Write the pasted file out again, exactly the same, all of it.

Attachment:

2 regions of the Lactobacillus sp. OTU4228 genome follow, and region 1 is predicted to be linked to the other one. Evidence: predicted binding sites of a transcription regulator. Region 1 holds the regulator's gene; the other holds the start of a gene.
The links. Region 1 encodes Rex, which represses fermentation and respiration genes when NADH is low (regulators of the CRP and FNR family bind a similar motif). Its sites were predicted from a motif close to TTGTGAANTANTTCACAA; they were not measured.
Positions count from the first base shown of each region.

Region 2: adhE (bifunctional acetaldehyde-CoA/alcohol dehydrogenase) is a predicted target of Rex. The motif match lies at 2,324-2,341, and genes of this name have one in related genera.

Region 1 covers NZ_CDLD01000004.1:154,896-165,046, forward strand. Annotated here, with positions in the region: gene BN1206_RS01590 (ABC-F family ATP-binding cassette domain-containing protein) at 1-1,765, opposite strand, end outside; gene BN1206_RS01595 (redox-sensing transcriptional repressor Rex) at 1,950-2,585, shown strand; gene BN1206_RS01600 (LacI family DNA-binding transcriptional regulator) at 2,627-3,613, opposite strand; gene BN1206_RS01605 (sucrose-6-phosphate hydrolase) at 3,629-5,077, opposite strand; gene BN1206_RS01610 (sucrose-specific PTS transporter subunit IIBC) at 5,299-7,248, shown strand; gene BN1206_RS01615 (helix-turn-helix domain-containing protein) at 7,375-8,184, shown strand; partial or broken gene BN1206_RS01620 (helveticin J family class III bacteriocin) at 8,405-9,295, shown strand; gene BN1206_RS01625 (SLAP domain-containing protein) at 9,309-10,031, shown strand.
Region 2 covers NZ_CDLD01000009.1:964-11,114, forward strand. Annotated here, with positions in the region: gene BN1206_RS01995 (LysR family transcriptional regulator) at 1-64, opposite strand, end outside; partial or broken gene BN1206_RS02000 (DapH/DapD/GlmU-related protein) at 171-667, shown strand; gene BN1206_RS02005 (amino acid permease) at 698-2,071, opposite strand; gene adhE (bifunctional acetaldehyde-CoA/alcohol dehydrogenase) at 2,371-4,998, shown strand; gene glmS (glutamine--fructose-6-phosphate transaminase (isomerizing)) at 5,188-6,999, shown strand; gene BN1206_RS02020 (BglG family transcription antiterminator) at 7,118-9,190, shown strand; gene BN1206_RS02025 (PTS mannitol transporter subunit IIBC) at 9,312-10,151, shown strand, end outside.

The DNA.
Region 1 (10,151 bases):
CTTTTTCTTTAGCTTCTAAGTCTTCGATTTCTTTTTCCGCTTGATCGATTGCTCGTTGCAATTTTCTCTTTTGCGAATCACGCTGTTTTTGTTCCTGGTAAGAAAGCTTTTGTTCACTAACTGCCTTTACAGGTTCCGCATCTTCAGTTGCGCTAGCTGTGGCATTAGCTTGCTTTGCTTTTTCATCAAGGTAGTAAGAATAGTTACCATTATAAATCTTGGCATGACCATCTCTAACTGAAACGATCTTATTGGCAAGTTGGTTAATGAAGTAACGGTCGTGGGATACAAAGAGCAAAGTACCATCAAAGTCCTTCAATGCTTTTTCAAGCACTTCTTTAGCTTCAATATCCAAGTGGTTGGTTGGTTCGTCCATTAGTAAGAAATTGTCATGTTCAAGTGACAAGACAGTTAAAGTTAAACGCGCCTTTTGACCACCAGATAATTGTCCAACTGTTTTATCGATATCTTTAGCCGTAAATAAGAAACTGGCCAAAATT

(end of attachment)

2 regions of the Lactobacillus sp. OTU4228 genome follow, and region 1 is predicted to be linked to the other one. Evidence: predicted binding sites of a transcription regulator. Region 1 holds the regulator's gene; the other holds the start of a gene.
The links. Region 1 encodes Rex, which represses fermentation and respiration genes when NADH is low (regulators of the CRP and FNR family bind a similar motif). Its sites were predicted from a motif close to TTGTGAANTANTTCACAA; they were not measured.
Positions count from the first base shown of each region.

Region 2: adhE (bifunctional acetaldehyde-CoA/alcohol dehydrogenase) is a predicted target of Rex. The motif match lies at 2,324-2,341, and genes of this name have one in related genera.

Region 1 covers NZ_CDLD01000004.1:154,896-165,046, forward strand. Annotated here, with positions in the region: gene BN1206_RS01590 (ABC-F family ATP-binding cassette domain-containing protein) at 1-1,765, opposite strand, end outside; gene BN1206_RS01595 (redox-sensing transcriptional repressor Rex) at 1,950-2,585, shown strand; gene BN1206_RS01600 (LacI family DNA-binding transcriptional regulator) at 2,627-3,613, opposite strand; gene BN1206_RS01605 (sucrose-6-phosphate hydrolase) at 3,629-5,077, opposite strand; gene BN1206_RS01610 (sucrose-specific PTS transporter subunit IIBC) at 5,299-7,248, shown strand; gene BN1206_RS01615 (helix-turn-helix domain-containing protein) at 7,375-8,184, shown strand; partial or broken gene BN1206_RS01620 (helveticin J family class III bacteriocin) at 8,405-9,295, shown strand; gene BN1206_RS01625 (SLAP domain-containing protein) at 9,309-10,031, shown strand.
Region 2 covers NZ_CDLD01000009.1:964-11,114, forward strand. Annotated here, with positions in the region: gene BN1206_RS01995 (LysR family transcriptional regulator) at 1-64, opposite strand, end outside; partial or broken gene BN1206_RS02000 (DapH/DapD/GlmU-related protein) at 171-667, shown strand; gene BN1206_RS02005 (amino acid permease) at 698-2,071, opposite strand; gene adhE (bifunctional acetaldehyde-CoA/alcohol dehydrogenase) at 2,371-4,998, shown strand; gene glmS (glutamine--fructose-6-phosphate transaminase (isomerizing)) at 5,188-6,999, shown strand; gene BN1206_RS02020 (BglG family transcription antiterminator) at 7,118-9,190, shown strand; gene BN1206_RS02025 (PTS mannitol transporter subunit IIBC) at 9,312-10,151, shown strand, end outside.

The DNA.
Region 1 (10,151 bases):
CTTTTTCTTTAGCTTCTAAGTCTTCGATTTCTTTTTCCGCTTGATCGATTGCTCGTTGCAATTTTCTCTTTTGCGAATCACGCTGTTTTTGTTCCTGGTAAGAAAGCTTTTGTTCACTAACTGCCTTTACAGGTTCCGCATCTTCAGTTGCGCTAGCTGTGGCATTAGCTTGCTTTGCTTTTTCATCAAGGTAGTAAGAATAGTTACCATTATAAATCTTGGCATGACCATCTCTAACTGAAACGATCTTATTGGCAAGTTGGTTAATGAAGTAACGGTCGTGGGATACAAAGAGCAAAGTACCATCAAAGTCCTTCAATGCTTTTTCAAGCACTTCTTTAGCTTCAATATCCAAGTGGTTGGTTGGTTCGTCCATTAGTAAGAAATTGTCATGTTCAAGTGACAAGACAGTTAAAGTTAAACGCGCCTTTTGACCACCAGATAATTGTCCAACTGTTTTATCGATATCTTTAGCCGTAAATAAGAAACTGGCCAAAATT